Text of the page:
No: CCNC has worked well

Jessica Schorr Saxe is a Charlotte physician. She is chair of Health Care Justice-NC.

Medicaid is important. Insuring almost 2 million North Carolinians, it improves health, saves lives and promotes social mobility by reducing financial insecurity. And it occupies a large part of the state budget.

Obviously it should be managed by an entity that is innovative in promoting quality, efficiency and cost savings.

Community Care of NC (CCNC) has provided that since the 1990s. Rooted in the communities it serves, it is a public-private partnership with extensive networks of providers and health organizations. In addition to delivering care, they collaborate to improve the health of individuals and populations by examining data, developing interventions and tailoring them to fit the state’s Medicaid population.

The stated intent of the recently passed Medicaid transformation bill is to “provide budget predictability for the taxpayers of this State while ensuring quality care to those in need.” It will turn Medicaid management over to out-of-state commercial managed care organizations, as well as some regional contracts with provider-led organizations.

The alleged rationale is that the Medicaid budget has been unpredictable and escalating due to poor cost control in the current system. However, the facts are:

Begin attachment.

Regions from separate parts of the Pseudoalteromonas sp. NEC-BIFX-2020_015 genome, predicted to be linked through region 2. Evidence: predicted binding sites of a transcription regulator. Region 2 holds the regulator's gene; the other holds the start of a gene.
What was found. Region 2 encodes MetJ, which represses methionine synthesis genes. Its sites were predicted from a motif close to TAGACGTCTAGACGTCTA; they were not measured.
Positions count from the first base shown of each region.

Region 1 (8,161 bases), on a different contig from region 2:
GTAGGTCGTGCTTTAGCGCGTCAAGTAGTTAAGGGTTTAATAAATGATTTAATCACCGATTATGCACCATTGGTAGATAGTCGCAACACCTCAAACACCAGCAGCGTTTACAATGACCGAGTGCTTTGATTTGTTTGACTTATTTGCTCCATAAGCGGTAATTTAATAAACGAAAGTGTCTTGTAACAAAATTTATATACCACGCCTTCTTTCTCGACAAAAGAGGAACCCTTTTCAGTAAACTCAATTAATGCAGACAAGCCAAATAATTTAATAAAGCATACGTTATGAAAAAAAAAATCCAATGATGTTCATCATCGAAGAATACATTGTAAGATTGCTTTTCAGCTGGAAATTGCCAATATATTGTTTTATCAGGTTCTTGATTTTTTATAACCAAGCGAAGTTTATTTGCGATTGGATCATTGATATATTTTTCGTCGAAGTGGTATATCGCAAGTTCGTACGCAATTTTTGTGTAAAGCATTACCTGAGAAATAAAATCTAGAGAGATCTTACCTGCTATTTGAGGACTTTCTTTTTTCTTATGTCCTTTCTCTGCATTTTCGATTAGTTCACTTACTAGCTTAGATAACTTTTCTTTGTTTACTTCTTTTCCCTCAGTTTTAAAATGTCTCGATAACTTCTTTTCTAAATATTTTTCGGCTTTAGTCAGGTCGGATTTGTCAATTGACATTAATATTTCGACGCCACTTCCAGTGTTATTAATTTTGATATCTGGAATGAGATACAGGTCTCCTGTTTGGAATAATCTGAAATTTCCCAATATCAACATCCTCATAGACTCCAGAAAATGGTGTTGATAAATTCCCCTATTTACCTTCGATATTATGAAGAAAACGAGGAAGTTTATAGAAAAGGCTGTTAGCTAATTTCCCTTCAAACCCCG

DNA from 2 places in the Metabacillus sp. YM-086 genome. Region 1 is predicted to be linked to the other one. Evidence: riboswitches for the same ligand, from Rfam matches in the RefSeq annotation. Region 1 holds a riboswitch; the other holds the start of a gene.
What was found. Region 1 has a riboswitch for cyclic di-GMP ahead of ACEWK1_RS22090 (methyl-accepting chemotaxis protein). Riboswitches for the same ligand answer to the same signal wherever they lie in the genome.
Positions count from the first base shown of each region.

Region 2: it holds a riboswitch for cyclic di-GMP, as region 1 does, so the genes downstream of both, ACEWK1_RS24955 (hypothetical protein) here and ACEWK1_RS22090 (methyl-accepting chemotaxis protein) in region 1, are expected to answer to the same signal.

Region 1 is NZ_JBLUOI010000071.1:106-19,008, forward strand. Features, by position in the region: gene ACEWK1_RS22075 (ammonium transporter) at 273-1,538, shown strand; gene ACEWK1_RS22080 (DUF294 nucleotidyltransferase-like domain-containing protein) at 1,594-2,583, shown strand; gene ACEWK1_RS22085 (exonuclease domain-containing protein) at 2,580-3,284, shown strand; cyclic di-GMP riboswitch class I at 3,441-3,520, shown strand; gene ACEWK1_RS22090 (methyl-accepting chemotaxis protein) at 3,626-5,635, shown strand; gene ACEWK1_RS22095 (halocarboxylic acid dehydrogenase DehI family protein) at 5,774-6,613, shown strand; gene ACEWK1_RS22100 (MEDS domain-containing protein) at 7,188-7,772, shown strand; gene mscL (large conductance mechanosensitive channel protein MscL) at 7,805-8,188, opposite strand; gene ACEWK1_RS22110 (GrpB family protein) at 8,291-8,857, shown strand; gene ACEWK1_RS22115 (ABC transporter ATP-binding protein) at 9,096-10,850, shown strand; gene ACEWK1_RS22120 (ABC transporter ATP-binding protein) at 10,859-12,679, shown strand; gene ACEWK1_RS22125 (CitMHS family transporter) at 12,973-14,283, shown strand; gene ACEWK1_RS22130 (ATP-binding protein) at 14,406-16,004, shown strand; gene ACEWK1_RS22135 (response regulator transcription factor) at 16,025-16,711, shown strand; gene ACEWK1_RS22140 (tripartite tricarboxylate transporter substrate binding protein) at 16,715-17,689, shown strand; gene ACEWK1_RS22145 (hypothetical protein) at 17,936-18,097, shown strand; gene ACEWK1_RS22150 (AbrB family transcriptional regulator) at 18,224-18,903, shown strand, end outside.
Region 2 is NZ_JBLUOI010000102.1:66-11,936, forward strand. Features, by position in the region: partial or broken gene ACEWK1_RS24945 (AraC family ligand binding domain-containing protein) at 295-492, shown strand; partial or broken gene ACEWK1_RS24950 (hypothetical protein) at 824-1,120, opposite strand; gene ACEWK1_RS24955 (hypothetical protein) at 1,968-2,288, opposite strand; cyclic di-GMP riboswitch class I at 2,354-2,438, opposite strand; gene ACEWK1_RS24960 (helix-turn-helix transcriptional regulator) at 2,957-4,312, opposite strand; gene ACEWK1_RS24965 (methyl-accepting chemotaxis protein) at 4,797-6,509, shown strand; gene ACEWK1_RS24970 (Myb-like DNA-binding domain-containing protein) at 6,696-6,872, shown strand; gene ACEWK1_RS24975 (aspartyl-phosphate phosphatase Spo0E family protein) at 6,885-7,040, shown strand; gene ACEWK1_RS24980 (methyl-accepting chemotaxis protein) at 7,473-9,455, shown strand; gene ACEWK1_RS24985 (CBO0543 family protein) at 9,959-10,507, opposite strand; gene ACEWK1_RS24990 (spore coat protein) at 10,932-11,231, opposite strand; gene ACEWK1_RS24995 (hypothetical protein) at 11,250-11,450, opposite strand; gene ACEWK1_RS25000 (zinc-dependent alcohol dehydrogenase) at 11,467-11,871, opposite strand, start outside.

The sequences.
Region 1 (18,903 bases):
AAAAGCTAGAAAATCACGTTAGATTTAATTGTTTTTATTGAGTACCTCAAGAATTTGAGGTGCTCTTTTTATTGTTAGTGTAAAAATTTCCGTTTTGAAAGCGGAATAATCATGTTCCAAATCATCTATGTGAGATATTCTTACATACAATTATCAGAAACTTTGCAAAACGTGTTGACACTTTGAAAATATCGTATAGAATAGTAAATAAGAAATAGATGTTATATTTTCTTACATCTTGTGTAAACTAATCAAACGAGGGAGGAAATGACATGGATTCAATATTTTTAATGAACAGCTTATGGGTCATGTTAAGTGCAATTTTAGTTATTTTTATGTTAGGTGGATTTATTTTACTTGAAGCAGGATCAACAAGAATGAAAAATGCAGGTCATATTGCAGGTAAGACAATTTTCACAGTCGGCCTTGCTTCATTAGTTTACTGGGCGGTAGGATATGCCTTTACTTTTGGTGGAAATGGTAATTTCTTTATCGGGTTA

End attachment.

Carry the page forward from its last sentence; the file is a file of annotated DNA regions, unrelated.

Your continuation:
1) In an audit of CCNC directed by the General Assembly, the state auditor showed savings of about $312/person/year, or more than $400 million annually.

2) An analysis by actuarial firm Milliman, Inc, showed CCNC saved the state almost a billion dollars between 2007 and 2010.

3) As Republican Rep. Nelson Dollar noted in debating the bill, North Carolina ranks 42nd in cost per Medicaid patient, and the cost per patient has gone down in the past four years.

The widely publicized Medicaid overruns of the past few years were not due to CCNC failures but to repeated underbudgeting by the legislature. Claim costs were actually level over this period.

Commitment to the health of patients and communities has resulted in quality improvements. The state auditor’s report notes decreased inpatient admissions, decreased prescription drug use and decreased emergency room visits for asthma. CCNC’s quality metrics compare favorably to top health plans nationally in managing diabetes, asthma and heart disease.

No wonder it is popular with primary care physicians – of whom about 90 percent participate.

Medicaid reform, as written in the bill, creates a convoluted system that will produce administrative burdens for clinicians. Such corporate bureaucracies cost money and alienate providers. We can expect greater expense and less access to care.

North Carolina would have been better off without this bill. Two things could mitigate the damage.

The first is expanding Medicaid, which would cover half a million North Carolinians and benefit our economy – and make the federal government more likely to approve the new plan.

The second is to preserve a major role for CCNC. Physicians are expected to make evidence-based decisions. So, too, should the legislature examine the evidence and continue a substantive role for this homegrown popular health network that exemplifies collaboration, caring, quality and cost-effectiveness.